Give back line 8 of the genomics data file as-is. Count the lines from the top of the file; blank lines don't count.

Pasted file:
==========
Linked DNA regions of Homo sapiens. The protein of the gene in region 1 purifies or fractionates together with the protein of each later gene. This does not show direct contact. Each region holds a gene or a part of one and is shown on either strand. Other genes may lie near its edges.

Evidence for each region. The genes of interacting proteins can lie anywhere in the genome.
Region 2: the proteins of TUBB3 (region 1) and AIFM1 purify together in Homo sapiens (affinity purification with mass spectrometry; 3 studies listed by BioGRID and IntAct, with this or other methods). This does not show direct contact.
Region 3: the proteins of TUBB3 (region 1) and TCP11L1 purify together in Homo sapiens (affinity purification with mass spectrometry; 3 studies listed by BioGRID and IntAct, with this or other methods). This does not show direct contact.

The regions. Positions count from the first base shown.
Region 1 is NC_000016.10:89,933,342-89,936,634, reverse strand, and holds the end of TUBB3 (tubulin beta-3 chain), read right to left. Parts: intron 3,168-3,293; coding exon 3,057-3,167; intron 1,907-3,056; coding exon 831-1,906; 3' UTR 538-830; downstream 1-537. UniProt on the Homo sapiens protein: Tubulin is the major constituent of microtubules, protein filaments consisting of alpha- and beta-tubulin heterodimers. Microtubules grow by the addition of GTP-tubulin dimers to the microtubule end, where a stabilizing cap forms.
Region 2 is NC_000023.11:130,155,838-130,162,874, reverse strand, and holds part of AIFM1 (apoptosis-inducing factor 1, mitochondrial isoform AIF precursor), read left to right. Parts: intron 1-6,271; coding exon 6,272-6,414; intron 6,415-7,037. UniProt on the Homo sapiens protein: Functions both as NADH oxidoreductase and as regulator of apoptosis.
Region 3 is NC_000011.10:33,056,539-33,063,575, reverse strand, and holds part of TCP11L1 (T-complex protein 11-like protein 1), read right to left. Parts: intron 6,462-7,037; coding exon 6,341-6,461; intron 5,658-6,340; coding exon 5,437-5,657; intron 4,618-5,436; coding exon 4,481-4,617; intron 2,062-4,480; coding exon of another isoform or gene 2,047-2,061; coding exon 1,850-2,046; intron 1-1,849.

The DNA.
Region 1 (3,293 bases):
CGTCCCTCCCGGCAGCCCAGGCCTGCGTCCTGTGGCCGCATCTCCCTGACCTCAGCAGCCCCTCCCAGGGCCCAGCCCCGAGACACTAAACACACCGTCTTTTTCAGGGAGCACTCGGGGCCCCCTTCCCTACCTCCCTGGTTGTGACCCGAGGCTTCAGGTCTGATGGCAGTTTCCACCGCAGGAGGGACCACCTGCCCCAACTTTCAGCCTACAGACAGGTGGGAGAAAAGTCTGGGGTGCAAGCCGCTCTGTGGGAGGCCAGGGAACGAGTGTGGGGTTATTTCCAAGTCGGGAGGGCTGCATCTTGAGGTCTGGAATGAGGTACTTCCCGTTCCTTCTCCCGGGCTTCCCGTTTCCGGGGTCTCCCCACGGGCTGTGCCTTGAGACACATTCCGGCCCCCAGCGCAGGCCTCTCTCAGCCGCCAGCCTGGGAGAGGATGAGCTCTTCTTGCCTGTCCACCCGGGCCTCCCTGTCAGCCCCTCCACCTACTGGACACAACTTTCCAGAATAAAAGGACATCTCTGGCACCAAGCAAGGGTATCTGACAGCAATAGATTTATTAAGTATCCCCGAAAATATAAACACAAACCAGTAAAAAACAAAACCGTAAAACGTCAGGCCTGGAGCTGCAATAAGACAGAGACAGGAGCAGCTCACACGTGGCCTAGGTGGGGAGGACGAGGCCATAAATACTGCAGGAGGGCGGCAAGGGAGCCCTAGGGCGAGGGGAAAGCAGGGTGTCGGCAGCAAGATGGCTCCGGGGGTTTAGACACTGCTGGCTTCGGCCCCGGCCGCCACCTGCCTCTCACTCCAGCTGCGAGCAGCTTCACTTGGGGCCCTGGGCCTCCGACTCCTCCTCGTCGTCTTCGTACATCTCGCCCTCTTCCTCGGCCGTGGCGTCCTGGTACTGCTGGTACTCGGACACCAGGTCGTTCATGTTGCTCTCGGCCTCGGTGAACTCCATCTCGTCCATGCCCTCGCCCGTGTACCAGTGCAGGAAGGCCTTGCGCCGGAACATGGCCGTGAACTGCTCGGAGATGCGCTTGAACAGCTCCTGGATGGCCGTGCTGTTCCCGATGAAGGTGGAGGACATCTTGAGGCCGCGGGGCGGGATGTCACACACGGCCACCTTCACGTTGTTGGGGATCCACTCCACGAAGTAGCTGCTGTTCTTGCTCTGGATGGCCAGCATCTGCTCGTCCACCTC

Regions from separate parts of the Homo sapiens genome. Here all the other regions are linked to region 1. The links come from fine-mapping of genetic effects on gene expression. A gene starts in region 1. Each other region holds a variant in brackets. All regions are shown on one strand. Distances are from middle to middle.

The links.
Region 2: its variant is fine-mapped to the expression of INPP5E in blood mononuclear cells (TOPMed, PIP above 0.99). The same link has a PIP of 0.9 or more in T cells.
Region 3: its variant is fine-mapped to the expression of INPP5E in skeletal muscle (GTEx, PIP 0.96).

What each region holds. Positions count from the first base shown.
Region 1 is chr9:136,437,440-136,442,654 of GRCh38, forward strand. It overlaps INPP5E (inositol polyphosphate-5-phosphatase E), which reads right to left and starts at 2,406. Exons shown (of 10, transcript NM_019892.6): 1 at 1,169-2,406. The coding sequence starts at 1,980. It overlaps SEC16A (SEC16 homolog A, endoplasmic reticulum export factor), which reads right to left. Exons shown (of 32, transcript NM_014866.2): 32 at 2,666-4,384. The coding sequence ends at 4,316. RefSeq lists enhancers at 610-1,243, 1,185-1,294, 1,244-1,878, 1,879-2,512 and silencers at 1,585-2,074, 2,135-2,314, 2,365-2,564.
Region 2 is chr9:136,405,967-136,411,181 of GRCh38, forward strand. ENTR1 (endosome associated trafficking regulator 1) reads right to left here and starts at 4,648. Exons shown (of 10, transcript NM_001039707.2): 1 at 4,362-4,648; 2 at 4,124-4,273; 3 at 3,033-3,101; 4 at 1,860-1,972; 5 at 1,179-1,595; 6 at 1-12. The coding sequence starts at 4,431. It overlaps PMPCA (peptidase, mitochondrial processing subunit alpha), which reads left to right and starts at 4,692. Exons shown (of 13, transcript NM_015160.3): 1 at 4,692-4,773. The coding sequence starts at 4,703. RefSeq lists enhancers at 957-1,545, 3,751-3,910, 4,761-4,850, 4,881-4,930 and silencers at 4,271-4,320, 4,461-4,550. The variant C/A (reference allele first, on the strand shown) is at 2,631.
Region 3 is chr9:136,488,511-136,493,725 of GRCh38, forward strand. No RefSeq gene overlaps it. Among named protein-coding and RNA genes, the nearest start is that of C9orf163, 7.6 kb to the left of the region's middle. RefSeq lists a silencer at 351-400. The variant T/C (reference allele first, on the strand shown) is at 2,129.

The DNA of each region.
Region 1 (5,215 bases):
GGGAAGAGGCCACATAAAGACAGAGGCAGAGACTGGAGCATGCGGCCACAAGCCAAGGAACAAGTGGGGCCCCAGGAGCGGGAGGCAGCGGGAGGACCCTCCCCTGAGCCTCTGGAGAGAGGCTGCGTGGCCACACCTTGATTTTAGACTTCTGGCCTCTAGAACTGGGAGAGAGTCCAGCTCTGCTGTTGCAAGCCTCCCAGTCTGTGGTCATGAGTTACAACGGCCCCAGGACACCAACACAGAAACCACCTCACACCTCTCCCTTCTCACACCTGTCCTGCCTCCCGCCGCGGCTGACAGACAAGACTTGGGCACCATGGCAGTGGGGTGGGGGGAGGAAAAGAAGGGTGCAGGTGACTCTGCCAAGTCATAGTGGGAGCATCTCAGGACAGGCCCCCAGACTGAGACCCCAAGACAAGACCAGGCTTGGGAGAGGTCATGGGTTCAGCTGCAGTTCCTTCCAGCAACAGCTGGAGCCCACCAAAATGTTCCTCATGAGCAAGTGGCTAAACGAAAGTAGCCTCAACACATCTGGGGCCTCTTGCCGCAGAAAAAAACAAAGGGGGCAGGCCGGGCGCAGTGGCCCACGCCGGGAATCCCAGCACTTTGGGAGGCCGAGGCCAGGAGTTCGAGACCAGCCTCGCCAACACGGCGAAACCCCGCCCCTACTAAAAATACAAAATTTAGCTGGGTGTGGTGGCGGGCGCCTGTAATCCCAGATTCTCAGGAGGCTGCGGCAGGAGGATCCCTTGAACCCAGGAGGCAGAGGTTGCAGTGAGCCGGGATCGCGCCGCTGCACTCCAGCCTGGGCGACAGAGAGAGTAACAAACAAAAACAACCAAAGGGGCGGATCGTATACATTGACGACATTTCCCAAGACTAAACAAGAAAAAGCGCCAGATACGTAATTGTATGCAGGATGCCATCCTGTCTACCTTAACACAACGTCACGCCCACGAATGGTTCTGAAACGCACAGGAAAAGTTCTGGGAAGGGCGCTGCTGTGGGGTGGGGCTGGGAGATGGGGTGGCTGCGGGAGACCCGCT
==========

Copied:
Region 3 is NC_000011.10:33,056,539-33,063,575, reverse strand, and holds part of TCP11L1 (T-complex protein 11-like protein 1), read right to left. Parts: intron 6,462-7,037; coding exon 6,341-6,461; intron 5,658-6,340; coding exon 5,437-5,657; intron 4,618-5,436; coding exon 4,481-4,617; intron 2,062-4,480; coding exon of another isoform or gene 2,047-2,061; coding exon 1,850-2,046; intron 1-1,849.